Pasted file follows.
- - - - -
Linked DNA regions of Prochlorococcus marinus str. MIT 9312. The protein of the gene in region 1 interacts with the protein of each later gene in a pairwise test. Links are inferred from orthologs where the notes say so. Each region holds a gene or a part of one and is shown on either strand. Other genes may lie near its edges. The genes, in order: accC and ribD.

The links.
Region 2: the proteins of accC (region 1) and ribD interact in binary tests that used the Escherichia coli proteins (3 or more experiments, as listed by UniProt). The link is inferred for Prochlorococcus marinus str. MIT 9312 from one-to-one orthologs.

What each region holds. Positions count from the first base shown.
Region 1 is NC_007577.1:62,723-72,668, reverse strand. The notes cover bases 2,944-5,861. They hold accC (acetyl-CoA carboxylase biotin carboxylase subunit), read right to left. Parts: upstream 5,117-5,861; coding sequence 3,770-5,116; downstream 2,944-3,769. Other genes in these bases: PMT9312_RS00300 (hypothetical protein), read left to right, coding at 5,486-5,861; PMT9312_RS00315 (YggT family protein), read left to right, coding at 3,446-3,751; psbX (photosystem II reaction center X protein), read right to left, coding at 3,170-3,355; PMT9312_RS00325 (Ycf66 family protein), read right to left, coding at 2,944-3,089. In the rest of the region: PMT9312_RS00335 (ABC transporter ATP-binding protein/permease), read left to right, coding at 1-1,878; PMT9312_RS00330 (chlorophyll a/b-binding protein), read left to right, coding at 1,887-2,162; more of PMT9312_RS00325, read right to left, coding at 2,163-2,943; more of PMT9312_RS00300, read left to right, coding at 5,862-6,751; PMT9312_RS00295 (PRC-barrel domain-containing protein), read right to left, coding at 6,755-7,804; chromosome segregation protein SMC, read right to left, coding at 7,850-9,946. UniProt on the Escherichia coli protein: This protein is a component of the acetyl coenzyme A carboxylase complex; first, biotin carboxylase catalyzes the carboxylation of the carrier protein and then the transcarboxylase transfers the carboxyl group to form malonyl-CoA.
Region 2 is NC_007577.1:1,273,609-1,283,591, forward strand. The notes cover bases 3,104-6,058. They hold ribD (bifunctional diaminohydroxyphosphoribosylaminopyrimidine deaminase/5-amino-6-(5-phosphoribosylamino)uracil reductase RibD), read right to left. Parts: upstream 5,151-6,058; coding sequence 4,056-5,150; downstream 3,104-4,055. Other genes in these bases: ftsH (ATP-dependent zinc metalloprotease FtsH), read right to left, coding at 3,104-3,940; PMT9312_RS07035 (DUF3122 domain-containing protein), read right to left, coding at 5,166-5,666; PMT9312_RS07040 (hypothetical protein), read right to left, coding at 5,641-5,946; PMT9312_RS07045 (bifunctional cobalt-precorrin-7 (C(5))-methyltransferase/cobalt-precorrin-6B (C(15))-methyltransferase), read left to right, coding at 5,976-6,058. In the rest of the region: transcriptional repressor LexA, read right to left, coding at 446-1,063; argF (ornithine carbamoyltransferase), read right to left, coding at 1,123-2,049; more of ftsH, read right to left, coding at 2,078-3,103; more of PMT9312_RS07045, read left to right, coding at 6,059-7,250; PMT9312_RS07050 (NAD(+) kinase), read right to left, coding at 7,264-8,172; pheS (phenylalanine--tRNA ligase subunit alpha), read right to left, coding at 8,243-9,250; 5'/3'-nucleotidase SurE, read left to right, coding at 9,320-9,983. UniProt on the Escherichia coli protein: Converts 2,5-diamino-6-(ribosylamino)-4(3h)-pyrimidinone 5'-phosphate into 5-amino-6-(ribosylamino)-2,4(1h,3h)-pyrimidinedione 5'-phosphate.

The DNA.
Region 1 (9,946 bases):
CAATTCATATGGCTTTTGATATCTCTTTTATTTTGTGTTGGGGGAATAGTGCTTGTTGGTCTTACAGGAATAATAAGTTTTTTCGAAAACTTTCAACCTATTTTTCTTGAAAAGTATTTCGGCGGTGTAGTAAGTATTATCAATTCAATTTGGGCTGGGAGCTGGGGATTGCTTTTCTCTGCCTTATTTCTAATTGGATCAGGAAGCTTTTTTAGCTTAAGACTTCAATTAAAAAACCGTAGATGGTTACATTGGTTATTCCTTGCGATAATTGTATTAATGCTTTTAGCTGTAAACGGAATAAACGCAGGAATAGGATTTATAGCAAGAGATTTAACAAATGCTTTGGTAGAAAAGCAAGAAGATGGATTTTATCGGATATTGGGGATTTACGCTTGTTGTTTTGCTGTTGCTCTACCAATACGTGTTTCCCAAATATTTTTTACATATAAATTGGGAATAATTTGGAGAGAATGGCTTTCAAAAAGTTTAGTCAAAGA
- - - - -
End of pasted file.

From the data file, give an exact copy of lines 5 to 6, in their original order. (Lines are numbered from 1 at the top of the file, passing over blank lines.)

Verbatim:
Region 1 is NC_007577.1:62,723-72,668, reverse strand. The notes cover bases 2,944-5,861. They hold accC (acetyl-CoA carboxylase biotin carboxylase subunit), read right to left. Parts: upstream 5,117-5,861; coding sequence 3,770-5,116; downstream 2,944-3,769. Other genes in these bases: PMT9312_RS00300 (hypothetical protein), read left to right, coding at 5,486-5,861; PMT9312_RS00315 (YggT family protein), read left to right, coding at 3,446-3,751; psbX (photosystem II reaction center X protein), read right to left, coding at 3,170-3,355; PMT9312_RS00325 (Ycf66 family protein), read right to left, coding at 2,944-3,089. In the rest of the region: PMT9312_RS00335 (ABC transporter ATP-binding protein/permease), read left to right, coding at 1-1,878; PMT9312_RS00330 (chlorophyll a/b-binding protein), read left to right, coding at 1,887-2,162; more of PMT9312_RS00325, read right to left, coding at 2,163-2,943; more of PMT9312_RS00300, read left to right, coding at 5,862-6,751; PMT9312_RS00295 (PRC-barrel domain-containing protein), read right to left, coding at 6,755-7,804; chromosome segregation protein SMC, read right to left, coding at 7,850-9,946. UniProt on the Escherichia coli protein: This protein is a component of the acetyl coenzyme A carboxylase complex; first, biotin carboxylase catalyzes the carboxylation of the carrier protein and then the transcarboxylase transfers the carboxyl group to form malonyl-CoA.
Region 2 is NC_007577.1:1,273,609-1,283,591, forward strand. The notes cover bases 3,104-6,058. They hold ribD (bifunctional diaminohydroxyphosphoribosylaminopyrimidine deaminase/5-amino-6-(5-phosphoribosylamino)uracil reductase RibD), read right to left. Parts: upstream 5,151-6,058; coding sequence 4,056-5,150; downstream 3,104-4,055. Other genes in these bases: ftsH (ATP-dependent zinc metalloprotease FtsH), read right to left, coding at 3,104-3,940; PMT9312_RS07035 (DUF3122 domain-containing protein), read right to left, coding at 5,166-5,666; PMT9312_RS07040 (hypothetical protein), read right to left, coding at 5,641-5,946; PMT9312_RS07045 (bifunctional cobalt-precorrin-7 (C(5))-methyltransferase/cobalt-precorrin-6B (C(15))-methyltransferase), read left to right, coding at 5,976-6,058. In the rest of the region: transcriptional repressor LexA, read right to left, coding at 446-1,063; argF (ornithine carbamoyltransferase), read right to left, coding at 1,123-2,049; more of ftsH, read right to left, coding at 2,078-3,103; more of PMT9312_RS07045, read left to right, coding at 6,059-7,250; PMT9312_RS07050 (NAD(+) kinase), read right to left, coding at 7,264-8,172; pheS (phenylalanine--tRNA ligase subunit alpha), read right to left, coding at 8,243-9,250; 5'/3'-nucleotidase SurE, read left to right, coding at 9,320-9,983. UniProt on the Escherichia coli protein: Converts 2,5-diamino-6-(ribosylamino)-4(3h)-pyrimidinone 5'-phosphate into 5-amino-6-(ribosylamino)-2,4(1h,3h)-pyrimidinedione 5'-phosphate.